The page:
Lotus in Never Land

Have IBM and Lotus execs inhaled too much pixie dust?

Late in January, Big Blue staged its annual Lotusphere conference at Walt Disney World for customers of its Lotus software unit. Right next door to Epcot, Lotus general manager Al Zollar tried to convince people that Lotus’ strategic value wasn’t just a fantasy.

But the crown jewels of Lotus have lost their luster. And as Zollar announced yet another strategic shift for Notes and Domino, Lotus’ e-mail and collaboration software, many longtime customers were wondering where the magic had gone.

The truth is, it left a while ago. As IBM slowly digested the Cambridge, Mass., software company a few years ago, Lotus lost many of its key technologists, starting with the departure of Ray Ozzie (now head of peer-to-peer software vendor Groove Networks).

Since then, a few abortive efforts have been made to bring Lotus software into the IBM Software fold, including the ill-starred “Raven” knowledge-management portal initiative announced two years ago at Lotusphere. And nearly every effort to attract developers from other technologies—including the addition of the Visual Basic clone LotusScript—has flopped.

Dissolving Java
Now, after years of attempting to align Domino with IBM’s WebSphere application server, IBM is moving toward making Domino compatible with Java 2 Enterprise Edition, essentially by transforming it into a WebSphere add-on in some future version. In fact, this announcement is something of a Java retrenchment: Lotus had been planning to board the J2EE bandwagon with the forthcoming Domino Release 6 (R6), but J2EE features have now been dropped.

That’s the last straw for some Lotus customers. “The mere fact that you now have to add something else into the mix is not sitting well with some of my customers, and they are ready to move on,” says Joseph Groh, a senior Notes developer at Cincinnati-based Innovative Consulting in an online Notes developer forum. “Domino’s being left at the curb.”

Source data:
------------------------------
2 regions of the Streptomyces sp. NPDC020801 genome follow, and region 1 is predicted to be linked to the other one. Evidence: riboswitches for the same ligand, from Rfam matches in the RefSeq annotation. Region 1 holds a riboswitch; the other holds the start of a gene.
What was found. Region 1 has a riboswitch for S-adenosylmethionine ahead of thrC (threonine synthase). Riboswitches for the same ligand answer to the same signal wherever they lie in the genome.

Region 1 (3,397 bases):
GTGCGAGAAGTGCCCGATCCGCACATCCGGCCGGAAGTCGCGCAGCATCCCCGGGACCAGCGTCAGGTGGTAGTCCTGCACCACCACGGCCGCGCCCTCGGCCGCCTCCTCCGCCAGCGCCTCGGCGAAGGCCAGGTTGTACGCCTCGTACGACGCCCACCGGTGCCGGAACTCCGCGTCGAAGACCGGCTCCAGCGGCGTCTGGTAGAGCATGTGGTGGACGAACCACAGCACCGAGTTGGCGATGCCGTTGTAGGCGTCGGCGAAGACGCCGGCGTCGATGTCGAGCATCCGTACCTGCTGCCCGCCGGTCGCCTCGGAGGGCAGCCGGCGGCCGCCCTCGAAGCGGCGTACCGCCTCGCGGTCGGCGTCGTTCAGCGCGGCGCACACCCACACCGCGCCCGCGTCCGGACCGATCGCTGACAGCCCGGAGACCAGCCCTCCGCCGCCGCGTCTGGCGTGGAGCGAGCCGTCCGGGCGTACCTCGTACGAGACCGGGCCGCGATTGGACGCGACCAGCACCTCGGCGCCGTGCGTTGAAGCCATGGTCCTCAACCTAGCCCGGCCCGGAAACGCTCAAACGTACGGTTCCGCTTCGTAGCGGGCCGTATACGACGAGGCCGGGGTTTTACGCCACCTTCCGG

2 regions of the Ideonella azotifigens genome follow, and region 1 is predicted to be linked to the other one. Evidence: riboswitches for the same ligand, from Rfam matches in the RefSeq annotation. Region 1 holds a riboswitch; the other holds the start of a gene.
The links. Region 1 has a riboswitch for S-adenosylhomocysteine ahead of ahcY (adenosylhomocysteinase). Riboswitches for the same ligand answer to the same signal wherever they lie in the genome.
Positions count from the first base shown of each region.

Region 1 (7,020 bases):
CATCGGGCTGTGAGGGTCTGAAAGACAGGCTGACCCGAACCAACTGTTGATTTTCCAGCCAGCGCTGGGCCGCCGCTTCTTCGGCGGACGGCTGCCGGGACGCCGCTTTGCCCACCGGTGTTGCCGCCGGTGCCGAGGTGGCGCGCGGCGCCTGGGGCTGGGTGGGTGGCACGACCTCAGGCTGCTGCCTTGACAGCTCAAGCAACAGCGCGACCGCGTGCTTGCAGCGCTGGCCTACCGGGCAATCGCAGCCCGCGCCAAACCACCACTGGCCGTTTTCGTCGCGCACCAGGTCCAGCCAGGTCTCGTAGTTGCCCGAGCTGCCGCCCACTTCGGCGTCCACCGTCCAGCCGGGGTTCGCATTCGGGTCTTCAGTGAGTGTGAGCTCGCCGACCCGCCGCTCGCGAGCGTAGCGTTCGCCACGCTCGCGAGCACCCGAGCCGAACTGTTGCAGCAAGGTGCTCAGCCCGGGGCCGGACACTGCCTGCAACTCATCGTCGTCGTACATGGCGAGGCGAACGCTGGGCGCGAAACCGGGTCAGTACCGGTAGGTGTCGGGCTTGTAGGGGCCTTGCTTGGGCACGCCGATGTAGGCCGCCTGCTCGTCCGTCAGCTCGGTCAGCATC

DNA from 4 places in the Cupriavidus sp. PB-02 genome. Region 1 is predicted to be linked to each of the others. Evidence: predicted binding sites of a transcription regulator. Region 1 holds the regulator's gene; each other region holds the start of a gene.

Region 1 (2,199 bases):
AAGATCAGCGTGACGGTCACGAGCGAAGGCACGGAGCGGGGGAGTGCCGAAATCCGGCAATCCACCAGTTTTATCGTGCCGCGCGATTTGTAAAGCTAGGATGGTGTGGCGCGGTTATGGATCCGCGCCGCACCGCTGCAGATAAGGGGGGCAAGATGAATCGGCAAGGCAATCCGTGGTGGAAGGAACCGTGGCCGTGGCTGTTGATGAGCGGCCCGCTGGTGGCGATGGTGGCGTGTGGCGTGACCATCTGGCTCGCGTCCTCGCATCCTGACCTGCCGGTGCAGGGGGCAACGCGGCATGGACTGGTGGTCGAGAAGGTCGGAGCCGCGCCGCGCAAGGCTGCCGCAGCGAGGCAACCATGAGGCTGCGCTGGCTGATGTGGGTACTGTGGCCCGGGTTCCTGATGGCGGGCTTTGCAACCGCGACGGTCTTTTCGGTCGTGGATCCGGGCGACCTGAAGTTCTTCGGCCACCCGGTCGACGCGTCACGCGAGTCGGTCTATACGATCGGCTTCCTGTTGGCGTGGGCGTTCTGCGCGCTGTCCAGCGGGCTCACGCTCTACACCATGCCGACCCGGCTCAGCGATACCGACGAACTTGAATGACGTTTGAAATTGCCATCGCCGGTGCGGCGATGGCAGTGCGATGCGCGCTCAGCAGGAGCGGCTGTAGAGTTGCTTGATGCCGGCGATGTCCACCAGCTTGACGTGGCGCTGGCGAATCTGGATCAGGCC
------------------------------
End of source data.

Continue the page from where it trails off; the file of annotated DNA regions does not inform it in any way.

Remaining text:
The abandoned Java technology, code-named Garnet, was based on the Apache Group’s Tomcat, an open-source Java application server, and provided for the creation of Web pages with application data through the use of JavaServer Pages. While many customers are happy to have J2EE on the roadmap, the dropping of the Java server within Domino has worried, if not angered, many developers who’ve been working with test versions of R6. “Domino has been reduced to a nonscalable data store for WebSphere, which likely will be replaced by another IBM product,” complains Les Szklanny, a software engineer at United Airlines.

IBM’s reasoning behind the move is, apparently, that the company doesn’t want to support two essentially competing technologies. But in the process, it’s abandoned a partial answer sooner for what one developer commenting on Lotus’ Notes.net discussion board called “diagram-ware.” Some developers are considering creating their own version of Garnet as part of the Notes Open Source Software project.

(All the noise has not gone unnoticed. A recent report quoted an unnamed source at Lotus as saying that no final decision has been made on the form Java will take in Release 6.)

Meanwhile, other technologies are rendering Domino and its ilk irrelevant. Even with the 50% share of worldwide revenue for collaborative software in 2000 that IDC claims Lotus has achieved, few Domino and Notes users ever use the products’ collaborative features for anything more than e-mail. Many companies were slow to move to the last new version of the Notes client and Domino server despite its many technical improvements. And increasingly, users simply bypass using Domino (or other centrally controlled “groupware”) for projects that would seem to lend themselves to Domino simply because of the support required from IT to get anything moving.

Lotus saw this trend coming a few years back when it introduced QuickPlace, Web-based software that allowed groups to collaborate in a more ad-hoc fashion than traditional Domino applications. QuickPlace also allowed teams to include people outside the organization.

But Lotus failed to capitalize on the opportunity, and now peer-to-peer software products like Groove are benefiting from that failure. Other collaborative applications from companies like Siebel have also benefited from Lotus’ lack of momentum.

Will Java wake up interest in Lotus? It’s more likely that the company’s growth in market share will come mainly from new client seats for installations on IBM’s new Linux mainframe than from a renewed interest in wiring Lotus software into electronic supply chains. And that’s not saying much.